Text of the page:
We’ve looked at health care dynamics in other countries before. A recent article from Time offers some perspective on electronic health records in Denmark:
Denmark boasts several advantages that have helped in the early adoption of electronic health records. It is small (population: 5 million) with a tech-savvy citizenry and a public sector-run health system. Trust in the government is high. Most crucially, when the health service established a National Patient Registry in 1977 — a system that required doctors to file patient visit details in order to be reimbursed for their work — the country unknowingly laid the groundwork for electronic health records by putting in place centralized record-keeping.
Can early-adopters like Denmark help inform the U.S., which is just now figuring out a more comprehensive approach to EHR?
The recent outbreak of H1N11 virus seized worldwide attention and raised concerns about a potential pandemic.
We spoke with Eduardo Lara di Lauro, principal and managing director of Milliman’s consulting practice in Mexico, about the situation and about some of the implications for the insurance industry in that country and elsewhere.
Q: At this point, how much do we know about the progress of the H1N1 strain of the influenza A virus in Mexico?
Eduardo Lara di Lauro: This is very much an evolving situation and we still don’t have the answers to many questions. One of the questions in the air is, “Why Mexico? Why did this flu have more deadly presence in Mexico?” I think that the way the public sector is recording the cases could well be critical. What first brought the outbreak to attention was when physicians began to notice a higher rate than normal of pneumonia in young adults. Every year almost 10,000 Mexicans die from the effects of seasonal flu that complicate producing pneumonia. Usually they are the elderly and the very young, people whose immune systems are not robust enough to fight off the virus. As actuaries, we know how important it can be to determine the best sources of information that provide the greatest amount of detail, in order to accurately determine origins and first causes. We had been having some fatal cases of pneumonia in Mexico previously, but we didn’t know the first causes of those cases until now. Now the physicians are making additional tests in order to determine what the cause of the pneumonia in each case may have been. This flu may actually have been going on for awhile.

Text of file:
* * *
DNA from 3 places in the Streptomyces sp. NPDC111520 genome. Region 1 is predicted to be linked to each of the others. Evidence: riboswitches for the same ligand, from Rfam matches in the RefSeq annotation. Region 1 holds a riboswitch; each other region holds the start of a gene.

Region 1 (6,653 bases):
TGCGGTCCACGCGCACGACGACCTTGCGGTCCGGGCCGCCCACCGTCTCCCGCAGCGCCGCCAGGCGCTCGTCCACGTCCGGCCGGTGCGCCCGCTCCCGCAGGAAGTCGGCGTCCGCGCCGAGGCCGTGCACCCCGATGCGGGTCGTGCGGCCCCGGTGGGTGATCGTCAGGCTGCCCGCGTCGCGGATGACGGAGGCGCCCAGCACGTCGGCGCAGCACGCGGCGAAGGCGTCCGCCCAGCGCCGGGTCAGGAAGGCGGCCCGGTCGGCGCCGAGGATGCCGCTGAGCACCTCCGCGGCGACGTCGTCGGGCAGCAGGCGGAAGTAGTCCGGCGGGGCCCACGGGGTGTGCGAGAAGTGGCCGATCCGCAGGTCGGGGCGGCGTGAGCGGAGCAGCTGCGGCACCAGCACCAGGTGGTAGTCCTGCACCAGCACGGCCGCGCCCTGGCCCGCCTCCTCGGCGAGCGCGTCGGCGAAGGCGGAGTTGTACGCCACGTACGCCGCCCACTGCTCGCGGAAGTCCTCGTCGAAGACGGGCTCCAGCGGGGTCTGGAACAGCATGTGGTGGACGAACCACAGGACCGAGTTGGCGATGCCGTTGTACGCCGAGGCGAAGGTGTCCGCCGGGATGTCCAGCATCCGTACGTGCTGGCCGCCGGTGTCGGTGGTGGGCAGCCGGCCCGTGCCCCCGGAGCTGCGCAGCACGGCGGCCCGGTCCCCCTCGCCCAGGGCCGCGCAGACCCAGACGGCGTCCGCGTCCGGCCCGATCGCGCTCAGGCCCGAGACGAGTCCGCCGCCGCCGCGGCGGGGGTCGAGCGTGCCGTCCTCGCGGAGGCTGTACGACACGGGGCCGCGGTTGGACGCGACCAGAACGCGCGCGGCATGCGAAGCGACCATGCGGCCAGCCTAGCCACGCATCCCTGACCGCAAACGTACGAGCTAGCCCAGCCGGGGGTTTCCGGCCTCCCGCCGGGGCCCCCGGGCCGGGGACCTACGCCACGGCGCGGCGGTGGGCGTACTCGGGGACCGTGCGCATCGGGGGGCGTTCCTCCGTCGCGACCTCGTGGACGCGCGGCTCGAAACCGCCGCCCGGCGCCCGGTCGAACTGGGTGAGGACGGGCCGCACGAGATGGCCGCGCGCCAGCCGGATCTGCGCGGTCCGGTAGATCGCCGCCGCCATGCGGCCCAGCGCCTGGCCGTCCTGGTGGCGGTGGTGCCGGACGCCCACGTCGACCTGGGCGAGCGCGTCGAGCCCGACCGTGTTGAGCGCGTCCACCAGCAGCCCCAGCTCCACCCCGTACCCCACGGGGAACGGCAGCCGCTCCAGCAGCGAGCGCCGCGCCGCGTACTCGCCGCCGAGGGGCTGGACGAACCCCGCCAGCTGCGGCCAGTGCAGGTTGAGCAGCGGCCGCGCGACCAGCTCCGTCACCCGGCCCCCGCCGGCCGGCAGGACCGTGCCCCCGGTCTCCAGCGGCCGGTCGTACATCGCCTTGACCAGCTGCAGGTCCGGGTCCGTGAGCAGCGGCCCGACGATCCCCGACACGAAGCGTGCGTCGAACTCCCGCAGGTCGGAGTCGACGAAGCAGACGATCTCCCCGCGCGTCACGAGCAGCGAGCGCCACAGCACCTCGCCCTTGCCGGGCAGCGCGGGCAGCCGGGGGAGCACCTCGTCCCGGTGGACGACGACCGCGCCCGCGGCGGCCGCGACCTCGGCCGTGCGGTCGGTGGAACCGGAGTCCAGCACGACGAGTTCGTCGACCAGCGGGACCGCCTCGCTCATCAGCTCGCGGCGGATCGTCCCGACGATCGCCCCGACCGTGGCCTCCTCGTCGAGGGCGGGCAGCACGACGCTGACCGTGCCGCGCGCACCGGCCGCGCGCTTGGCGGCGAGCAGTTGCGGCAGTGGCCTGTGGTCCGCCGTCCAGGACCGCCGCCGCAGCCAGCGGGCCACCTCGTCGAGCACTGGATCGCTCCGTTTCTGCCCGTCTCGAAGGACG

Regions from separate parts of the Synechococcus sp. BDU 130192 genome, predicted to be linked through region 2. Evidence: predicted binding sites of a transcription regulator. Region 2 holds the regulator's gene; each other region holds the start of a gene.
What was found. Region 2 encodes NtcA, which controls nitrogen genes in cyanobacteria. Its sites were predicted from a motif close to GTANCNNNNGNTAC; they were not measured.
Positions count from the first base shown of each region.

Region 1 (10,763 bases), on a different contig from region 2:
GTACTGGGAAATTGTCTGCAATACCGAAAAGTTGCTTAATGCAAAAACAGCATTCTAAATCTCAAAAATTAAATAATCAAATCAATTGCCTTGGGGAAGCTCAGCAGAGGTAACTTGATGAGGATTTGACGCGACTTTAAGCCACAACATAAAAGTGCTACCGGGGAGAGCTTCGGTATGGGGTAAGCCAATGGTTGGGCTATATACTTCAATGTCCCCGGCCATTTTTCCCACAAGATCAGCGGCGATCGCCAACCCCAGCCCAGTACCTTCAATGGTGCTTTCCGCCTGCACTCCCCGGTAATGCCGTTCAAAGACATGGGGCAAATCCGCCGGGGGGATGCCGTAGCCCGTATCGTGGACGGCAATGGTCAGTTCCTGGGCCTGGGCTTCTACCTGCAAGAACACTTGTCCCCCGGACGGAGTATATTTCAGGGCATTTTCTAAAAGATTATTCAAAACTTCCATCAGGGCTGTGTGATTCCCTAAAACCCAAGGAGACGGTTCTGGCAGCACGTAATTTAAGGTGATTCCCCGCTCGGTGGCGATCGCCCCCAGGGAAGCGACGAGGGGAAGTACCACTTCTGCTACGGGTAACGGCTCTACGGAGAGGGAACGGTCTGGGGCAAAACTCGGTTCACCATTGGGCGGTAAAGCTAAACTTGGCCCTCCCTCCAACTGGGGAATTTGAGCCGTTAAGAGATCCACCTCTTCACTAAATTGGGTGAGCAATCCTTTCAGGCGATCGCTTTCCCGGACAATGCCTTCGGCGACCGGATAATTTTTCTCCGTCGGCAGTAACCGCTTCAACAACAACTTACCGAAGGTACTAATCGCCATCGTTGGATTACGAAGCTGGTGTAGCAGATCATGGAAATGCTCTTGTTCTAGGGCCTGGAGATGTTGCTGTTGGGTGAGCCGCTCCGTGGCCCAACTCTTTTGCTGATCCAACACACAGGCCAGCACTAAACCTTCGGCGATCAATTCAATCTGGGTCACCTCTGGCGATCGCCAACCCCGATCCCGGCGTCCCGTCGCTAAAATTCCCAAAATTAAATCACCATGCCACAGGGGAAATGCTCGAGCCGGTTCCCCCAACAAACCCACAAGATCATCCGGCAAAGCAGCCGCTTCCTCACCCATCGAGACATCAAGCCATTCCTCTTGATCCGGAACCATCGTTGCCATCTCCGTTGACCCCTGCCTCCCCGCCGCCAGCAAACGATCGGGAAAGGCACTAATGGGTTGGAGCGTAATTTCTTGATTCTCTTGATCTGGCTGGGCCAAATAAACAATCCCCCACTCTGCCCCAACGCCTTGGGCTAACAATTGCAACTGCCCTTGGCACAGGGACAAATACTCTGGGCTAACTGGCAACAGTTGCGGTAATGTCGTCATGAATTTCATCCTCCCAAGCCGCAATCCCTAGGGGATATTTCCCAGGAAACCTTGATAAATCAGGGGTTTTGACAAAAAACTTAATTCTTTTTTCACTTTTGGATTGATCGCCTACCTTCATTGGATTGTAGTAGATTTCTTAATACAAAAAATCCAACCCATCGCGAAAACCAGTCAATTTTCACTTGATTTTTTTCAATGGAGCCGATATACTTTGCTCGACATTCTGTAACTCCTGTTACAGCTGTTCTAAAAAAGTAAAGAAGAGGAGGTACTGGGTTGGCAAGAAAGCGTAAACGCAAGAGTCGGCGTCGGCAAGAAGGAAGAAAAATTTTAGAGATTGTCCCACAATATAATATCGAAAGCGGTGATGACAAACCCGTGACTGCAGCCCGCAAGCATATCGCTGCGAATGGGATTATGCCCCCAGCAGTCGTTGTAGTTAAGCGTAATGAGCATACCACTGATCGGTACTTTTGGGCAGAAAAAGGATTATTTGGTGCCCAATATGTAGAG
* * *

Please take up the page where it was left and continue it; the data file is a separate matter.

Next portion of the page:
I think it’s also important to note that the number of cases so far appears to be relatively small—as of May 6, some 1,112 positive cases, with 42 deaths out of a population of 110 million. The rate is pretty low. Obviously we are still attempting to determine the overall timeframe of the progress of this outbreak, and that will be key to helping us understand where we are. We don’t know yet if this outbreak is just starting, or at the middle, or nearing the end. The number of deaths seems to be stabilizing, perhaps indicating that the first wave of this influenza has peaked. It takes from one to five days from a person getting the virus until the symptoms begin to present, and then tests must be run to determine exactly what it is, which also take time. There are a lot of things we really don’t know yet. The government may have overreacted in terms of the measures taken, telling everyone to stay at home, closing schools, no public events, and so on until May 6. But I would say it’s better to do whatever is necessary to stop the spread of this virus first. As people in Mexico now get back to resuming their normal economic activities it is likely we will see new moderated flu outbreaks in some areas. In order to say the illness is contained we need to have at least 15 days without new cases, according to Mexico’s health authorities.